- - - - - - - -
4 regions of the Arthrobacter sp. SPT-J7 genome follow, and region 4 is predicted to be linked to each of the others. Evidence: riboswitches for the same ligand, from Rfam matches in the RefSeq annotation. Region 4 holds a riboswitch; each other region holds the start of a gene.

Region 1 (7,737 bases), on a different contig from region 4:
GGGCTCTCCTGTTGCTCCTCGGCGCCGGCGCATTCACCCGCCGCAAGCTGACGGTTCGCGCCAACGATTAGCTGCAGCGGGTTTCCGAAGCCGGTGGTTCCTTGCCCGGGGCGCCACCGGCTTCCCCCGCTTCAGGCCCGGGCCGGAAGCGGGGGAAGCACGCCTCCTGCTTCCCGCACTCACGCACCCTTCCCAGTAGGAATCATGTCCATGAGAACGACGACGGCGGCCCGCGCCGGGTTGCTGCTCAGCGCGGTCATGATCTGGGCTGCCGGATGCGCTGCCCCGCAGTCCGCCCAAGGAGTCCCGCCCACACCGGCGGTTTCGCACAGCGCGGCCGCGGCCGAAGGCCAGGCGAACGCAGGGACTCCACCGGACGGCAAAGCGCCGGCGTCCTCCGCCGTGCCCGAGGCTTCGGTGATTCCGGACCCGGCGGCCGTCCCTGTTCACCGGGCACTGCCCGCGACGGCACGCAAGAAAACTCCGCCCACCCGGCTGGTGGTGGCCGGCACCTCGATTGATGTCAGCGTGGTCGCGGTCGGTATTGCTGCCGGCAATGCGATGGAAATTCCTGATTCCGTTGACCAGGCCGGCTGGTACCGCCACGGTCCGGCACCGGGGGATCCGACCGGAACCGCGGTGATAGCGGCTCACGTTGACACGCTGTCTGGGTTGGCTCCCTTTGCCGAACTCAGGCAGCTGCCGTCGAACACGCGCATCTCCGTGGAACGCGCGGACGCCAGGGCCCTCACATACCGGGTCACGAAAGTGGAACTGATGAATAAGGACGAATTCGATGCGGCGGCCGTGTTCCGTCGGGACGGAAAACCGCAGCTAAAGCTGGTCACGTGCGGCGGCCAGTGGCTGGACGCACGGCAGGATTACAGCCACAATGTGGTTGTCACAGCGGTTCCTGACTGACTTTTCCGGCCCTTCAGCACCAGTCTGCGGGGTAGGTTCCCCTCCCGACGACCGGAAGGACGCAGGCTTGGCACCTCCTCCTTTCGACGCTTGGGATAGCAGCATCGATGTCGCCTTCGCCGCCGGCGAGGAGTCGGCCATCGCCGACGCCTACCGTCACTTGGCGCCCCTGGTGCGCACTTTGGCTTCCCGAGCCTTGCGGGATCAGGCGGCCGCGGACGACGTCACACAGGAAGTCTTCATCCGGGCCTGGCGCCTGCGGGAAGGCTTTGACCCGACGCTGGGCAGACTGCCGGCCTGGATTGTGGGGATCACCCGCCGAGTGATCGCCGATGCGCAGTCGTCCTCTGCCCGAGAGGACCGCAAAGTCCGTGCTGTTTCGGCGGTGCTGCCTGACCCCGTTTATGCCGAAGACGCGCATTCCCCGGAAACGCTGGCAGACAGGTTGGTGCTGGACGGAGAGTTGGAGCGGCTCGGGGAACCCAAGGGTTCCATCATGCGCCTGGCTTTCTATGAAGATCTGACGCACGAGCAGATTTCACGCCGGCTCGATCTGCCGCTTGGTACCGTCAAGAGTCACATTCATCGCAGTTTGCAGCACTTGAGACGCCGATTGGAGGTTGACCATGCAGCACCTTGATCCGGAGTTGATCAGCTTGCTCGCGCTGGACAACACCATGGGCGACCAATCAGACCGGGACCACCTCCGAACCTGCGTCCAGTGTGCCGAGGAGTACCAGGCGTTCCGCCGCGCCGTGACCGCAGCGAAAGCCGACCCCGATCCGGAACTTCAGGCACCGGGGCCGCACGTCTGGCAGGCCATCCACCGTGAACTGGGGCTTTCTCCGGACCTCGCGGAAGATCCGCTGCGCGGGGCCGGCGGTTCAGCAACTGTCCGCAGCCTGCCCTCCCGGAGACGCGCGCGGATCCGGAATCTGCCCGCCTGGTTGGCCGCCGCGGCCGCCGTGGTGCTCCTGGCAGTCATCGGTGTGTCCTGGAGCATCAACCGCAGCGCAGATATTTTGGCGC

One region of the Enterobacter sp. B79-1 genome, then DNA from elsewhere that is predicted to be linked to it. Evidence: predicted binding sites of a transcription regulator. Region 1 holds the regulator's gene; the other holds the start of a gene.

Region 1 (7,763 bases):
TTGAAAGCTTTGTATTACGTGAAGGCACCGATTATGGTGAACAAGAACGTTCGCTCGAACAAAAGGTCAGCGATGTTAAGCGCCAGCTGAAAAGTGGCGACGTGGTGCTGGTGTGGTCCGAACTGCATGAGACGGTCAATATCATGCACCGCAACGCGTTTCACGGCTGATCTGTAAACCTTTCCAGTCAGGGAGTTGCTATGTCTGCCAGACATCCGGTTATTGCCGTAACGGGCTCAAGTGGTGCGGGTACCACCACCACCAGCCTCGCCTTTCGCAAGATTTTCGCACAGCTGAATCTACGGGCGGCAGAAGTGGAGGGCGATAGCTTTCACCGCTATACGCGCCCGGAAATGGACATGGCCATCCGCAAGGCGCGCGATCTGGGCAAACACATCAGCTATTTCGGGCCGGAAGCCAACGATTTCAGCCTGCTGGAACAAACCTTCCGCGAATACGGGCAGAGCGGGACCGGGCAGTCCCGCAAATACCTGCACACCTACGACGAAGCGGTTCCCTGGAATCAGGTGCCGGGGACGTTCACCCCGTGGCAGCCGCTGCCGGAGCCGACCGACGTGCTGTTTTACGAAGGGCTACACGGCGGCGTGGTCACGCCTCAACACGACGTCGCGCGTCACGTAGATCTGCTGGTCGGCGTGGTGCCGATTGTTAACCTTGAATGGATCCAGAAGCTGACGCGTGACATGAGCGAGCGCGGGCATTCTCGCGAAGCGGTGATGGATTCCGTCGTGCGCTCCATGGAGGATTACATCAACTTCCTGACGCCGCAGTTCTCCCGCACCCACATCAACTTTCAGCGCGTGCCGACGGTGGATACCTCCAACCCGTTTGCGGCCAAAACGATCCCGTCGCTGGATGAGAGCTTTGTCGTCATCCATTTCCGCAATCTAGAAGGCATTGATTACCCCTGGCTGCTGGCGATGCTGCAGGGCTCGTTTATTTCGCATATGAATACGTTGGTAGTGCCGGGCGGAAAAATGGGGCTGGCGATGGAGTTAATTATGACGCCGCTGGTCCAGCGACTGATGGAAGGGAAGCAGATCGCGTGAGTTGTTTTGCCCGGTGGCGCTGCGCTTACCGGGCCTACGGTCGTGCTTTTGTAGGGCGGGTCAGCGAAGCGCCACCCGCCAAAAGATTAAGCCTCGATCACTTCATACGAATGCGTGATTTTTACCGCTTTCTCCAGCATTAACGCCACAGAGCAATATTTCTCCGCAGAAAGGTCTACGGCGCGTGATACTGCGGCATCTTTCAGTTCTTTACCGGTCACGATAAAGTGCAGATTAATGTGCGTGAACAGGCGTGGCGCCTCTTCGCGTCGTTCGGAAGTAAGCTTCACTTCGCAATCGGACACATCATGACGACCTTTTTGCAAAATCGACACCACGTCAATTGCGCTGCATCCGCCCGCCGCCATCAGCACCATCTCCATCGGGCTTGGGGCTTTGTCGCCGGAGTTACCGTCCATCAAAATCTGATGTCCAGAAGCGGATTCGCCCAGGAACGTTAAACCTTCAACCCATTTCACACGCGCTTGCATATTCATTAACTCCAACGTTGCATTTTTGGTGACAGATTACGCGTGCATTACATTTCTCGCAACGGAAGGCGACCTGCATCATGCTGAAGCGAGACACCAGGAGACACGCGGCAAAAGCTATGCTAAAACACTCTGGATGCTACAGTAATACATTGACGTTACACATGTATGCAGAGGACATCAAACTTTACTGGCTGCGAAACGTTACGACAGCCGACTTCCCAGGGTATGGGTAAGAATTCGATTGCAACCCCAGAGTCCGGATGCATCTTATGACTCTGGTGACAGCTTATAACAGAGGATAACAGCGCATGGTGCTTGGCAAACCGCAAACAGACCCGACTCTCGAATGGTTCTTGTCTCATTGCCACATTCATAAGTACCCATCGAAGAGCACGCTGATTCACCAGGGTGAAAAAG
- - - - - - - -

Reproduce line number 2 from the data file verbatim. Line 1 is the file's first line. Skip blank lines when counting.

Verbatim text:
Region 1 (7,737 bases), on a different contig from region 4: